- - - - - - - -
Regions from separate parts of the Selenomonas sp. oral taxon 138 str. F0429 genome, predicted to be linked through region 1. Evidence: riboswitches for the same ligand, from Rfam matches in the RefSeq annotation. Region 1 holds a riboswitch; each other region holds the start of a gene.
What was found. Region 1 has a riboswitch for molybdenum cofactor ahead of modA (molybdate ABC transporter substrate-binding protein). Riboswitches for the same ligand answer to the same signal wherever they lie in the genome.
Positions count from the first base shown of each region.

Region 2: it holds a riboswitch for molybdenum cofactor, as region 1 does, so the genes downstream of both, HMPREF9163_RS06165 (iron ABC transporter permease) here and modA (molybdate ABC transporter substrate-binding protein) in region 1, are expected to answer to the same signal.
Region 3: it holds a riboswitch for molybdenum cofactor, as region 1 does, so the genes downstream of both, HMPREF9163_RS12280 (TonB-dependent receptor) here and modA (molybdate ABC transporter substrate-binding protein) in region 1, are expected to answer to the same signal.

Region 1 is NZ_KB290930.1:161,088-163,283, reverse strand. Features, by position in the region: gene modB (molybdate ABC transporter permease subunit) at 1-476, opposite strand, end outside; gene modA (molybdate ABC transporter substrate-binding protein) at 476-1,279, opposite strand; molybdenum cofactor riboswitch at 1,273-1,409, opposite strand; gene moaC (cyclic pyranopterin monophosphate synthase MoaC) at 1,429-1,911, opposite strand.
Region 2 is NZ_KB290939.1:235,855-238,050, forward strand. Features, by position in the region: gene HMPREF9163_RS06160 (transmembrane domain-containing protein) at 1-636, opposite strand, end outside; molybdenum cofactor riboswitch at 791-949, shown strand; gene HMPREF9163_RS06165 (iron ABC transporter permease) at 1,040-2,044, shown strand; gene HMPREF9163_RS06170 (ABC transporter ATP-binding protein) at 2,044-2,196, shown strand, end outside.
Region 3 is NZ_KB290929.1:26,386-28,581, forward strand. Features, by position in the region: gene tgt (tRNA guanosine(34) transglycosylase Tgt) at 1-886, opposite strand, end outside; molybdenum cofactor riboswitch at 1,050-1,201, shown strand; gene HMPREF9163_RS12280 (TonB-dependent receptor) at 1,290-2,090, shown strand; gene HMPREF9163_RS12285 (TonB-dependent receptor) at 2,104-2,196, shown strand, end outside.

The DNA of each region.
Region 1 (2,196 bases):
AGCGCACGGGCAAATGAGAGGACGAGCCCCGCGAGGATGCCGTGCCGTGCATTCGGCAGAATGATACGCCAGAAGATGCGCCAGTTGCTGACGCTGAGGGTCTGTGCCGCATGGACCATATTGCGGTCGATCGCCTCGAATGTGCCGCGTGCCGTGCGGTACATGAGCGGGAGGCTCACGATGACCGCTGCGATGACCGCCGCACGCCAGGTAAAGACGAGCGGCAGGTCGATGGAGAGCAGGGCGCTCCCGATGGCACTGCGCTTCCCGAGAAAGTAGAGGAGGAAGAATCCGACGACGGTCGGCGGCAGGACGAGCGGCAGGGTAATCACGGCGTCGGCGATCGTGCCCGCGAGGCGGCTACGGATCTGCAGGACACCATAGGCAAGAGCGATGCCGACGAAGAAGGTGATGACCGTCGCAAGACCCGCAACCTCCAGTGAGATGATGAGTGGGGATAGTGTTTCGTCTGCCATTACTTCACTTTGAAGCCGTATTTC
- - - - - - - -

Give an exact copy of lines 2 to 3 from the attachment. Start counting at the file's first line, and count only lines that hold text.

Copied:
What was found. Region 1 has a riboswitch for molybdenum cofactor ahead of modA (molybdate ABC transporter substrate-binding protein). Riboswitches for the same ligand answer to the same signal wherever they lie in the genome.
Positions count from the first base shown of each region.